Following the 2008–09 financial crisis, the auto industry has
been thriving for the last couple
years, however it is facing new and pressing challenges. Globalization,
individualizations, digitalization and increasing competition. In addition,
increasing safety requirements and voluntary environmental commitments by the
automotive industry have also contributed to the changes ahead autonomous
vehicles (AVs). This emerging connected car market invite companies outside the
traditional automotive market like Intel, Cisco and Nokia’s HERE to invest multimillion-dollar funds for
connected car technologies. Furthermore, Google with its Android Auto and Apple
with its CarPlay are both making plays for the automotive market with
Because of this, the industry will undergo a substantial restructuring
which will force most automakers to redefine themselves, enhance the
capabilities of their workforces and the skills of their dealerships. Thus, the
task of strategic analysis and planning in the automotive businesses has become
Some of the most trusted and widely recognized companies like Honda,
Toyota and Ford don’t make the exception to these challenges. Therefore, these
three companies will have to navigate through a number of difficult challenges,
and figure out how to take advantage of a few surprising opportunities.
In the case of Honda, they are ahead of the game by investing more in
Research & Development (R&D) and restructuring their strategy. The
newly appointed CEO Hachigo has already set up a strategy “Prioritize quality
over quantity”. Hachigo spent years setting up the structure under his
predecessor, Takanobu Ito, before taking over last June. He said that the rapid expansion put too much
strain on R&D resources in Japan and needed clearer lines of control.
“We have come to see some issues in the front lines of our development and
production facilities,” Hachigo said. “This could seriously harm the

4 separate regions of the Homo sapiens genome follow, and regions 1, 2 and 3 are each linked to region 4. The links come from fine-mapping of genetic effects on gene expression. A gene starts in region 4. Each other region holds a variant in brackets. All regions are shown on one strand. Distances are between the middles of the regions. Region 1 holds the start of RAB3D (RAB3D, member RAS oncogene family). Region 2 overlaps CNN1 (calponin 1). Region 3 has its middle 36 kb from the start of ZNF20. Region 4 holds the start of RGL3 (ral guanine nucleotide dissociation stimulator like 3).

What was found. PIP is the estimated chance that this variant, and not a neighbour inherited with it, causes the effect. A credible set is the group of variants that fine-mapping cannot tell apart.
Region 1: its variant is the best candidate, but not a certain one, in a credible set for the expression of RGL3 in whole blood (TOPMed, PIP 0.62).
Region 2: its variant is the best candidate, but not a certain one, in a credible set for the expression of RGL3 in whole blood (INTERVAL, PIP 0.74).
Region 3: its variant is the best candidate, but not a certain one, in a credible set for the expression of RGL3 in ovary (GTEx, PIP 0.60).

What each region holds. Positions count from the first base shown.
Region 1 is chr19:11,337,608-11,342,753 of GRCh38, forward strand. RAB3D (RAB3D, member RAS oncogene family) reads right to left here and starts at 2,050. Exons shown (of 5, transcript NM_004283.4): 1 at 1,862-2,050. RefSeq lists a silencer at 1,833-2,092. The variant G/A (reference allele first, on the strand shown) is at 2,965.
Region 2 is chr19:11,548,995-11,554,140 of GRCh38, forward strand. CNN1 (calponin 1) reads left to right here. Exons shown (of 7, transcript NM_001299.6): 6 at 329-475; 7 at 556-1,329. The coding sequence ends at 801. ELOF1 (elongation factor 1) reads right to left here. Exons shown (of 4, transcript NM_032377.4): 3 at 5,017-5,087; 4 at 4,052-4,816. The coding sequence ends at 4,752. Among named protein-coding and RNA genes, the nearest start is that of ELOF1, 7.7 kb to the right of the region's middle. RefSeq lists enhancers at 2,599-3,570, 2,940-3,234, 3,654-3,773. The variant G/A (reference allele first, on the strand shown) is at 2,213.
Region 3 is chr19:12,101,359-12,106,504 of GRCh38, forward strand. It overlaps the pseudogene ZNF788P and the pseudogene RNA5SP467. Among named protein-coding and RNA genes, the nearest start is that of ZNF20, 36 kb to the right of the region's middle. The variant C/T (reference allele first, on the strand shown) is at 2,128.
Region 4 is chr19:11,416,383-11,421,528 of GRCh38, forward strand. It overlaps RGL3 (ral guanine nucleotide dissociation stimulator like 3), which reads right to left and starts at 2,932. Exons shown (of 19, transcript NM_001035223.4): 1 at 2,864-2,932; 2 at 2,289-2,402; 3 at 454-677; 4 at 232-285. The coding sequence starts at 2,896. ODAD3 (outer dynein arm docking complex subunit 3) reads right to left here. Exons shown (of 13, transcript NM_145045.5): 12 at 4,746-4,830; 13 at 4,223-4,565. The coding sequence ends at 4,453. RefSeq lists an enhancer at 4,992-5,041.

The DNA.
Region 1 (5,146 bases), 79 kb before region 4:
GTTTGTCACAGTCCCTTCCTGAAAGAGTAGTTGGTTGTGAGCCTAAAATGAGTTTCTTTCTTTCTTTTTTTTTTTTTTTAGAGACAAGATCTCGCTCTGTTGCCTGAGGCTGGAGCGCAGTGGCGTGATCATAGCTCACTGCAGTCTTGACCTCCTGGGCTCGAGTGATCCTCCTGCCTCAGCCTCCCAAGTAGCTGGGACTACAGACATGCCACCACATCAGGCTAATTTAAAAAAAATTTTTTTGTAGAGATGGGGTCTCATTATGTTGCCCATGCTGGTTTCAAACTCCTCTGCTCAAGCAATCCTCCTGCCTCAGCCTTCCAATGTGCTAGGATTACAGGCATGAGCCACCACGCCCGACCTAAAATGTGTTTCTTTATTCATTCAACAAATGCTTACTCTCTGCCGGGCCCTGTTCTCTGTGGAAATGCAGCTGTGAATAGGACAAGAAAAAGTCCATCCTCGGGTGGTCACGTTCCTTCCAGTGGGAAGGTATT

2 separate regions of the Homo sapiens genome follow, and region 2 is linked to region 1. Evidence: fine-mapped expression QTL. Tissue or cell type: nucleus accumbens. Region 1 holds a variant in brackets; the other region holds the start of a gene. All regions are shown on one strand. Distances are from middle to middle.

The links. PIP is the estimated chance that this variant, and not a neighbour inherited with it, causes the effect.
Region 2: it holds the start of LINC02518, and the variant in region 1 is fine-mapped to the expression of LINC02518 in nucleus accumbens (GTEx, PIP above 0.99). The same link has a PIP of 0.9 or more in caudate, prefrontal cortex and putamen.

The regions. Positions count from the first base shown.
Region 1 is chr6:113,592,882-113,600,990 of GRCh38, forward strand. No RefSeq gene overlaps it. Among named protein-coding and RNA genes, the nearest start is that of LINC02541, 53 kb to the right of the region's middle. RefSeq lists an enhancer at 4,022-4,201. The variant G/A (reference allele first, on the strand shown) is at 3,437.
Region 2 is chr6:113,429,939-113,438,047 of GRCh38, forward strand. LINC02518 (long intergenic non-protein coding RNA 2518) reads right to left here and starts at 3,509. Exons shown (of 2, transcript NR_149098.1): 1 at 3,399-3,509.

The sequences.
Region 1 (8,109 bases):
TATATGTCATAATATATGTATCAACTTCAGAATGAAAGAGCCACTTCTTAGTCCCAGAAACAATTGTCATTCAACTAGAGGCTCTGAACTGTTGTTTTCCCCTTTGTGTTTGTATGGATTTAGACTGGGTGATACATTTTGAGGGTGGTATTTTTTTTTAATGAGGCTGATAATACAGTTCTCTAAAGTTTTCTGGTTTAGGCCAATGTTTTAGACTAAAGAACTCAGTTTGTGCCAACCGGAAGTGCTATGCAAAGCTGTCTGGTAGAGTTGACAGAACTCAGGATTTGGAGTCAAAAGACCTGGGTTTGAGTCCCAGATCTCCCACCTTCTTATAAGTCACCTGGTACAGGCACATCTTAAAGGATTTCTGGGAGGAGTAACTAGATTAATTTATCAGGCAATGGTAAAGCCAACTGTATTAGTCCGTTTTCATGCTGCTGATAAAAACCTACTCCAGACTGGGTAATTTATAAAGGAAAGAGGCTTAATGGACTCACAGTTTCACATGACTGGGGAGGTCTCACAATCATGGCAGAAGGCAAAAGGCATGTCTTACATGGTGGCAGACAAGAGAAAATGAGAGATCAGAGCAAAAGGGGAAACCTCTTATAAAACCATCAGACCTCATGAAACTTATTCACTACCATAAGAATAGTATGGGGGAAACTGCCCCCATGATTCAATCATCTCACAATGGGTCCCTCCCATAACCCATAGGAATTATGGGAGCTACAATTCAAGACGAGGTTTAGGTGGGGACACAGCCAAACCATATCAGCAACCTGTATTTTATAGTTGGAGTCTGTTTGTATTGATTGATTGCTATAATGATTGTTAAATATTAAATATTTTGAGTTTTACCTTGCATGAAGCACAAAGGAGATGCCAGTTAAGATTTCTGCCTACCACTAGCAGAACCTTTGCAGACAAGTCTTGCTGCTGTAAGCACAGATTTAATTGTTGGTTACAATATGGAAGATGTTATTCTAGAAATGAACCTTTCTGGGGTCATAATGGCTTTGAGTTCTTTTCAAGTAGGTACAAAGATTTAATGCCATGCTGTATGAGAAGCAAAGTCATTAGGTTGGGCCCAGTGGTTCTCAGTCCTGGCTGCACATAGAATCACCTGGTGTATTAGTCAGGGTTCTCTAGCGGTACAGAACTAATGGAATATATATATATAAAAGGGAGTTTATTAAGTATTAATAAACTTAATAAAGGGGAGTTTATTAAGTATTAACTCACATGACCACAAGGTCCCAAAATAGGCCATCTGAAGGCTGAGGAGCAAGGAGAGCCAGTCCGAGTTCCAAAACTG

engine behind Honda’s creativity.”
To steer the next phase, Hachigo replaced nearly a third of
the board and promoted younger executives for new blood. He appointed new
people to key roles in charge of R&D, North America and automotive operations.
The changes clear the top ranks of some prominent, older-generation executives
Hachigo said electrification will play a big role in
Honda’s new aura. By 2030, he wants two-thirds of Honda’s global sales to come
from green cars such as hybrids, plug-ins, fuel cell vehicles and pure electric
vehicles. That’s up from just 5 percent today.
“We need to realize renovation of Honda’s
manufacturing,” Hachigo said. “Management, including myself, must
lead in changing our mindset, and every associate needs to change their
perception and the way they work.”
Toyota is also following the footsteps of
their Japanese counterpart by implementing new strategy and focusing more on
R&D. On their website it says “In the near future, cars are expected to connect
with people and communities and take on new roles as part of the social
infrastructure. New areas, such as AI, automated driving, robotics, and
connected cars, are becoming especially important, and it is no longer enough
to focus just on developing excellent cars and technologies or to carry on
sales and service in the same old ways.
To take on a new breed of initiatives, we
therefore felt it crucial to form a new team, rather than use previous
frameworks. Accordingly, in January 2016, we established Toyota Research
Institute, Inc. (TRI), and welcoming Dr. Gill Pratt as its CEO.”
When it comes to the fifth biggest automobile manufacturer in the
world, Ford are still struggling to come up with a clear strategy how they are
going to compete in this new market.
Ford Motor Company’s newly appointed CEO,
Jim Hackett, delivered in a presentation his strategy for the future of the
company which outlined five principles:
We will prepare for disruption by becoming fit.
We will be in the vehicle business — moving both people and
Our vehicles will be smart and connected.
These smart vehicles will thrive in a new transportation
We will evolve to capitalize on new business opportunities
within this transportation operating system.
His strategy was initially met with some
skepticism due to the lack of specific details and a vague grand-scheme
strategy for a rapidly evolving automotive industry.
In conclusion, Strategic planning is crucial
for all the organizations in all the major industries. In the automotive
industry, it is clear that not all the current competitors will survive but only
those companies that plan strategies and implement them effectively will
prosper. By bringing on board experts in cloud and connected services, big
data, and digital content and investing and partnering with technology
companies will help them establish a coherent connected product strategy and
therefore design and build AVs.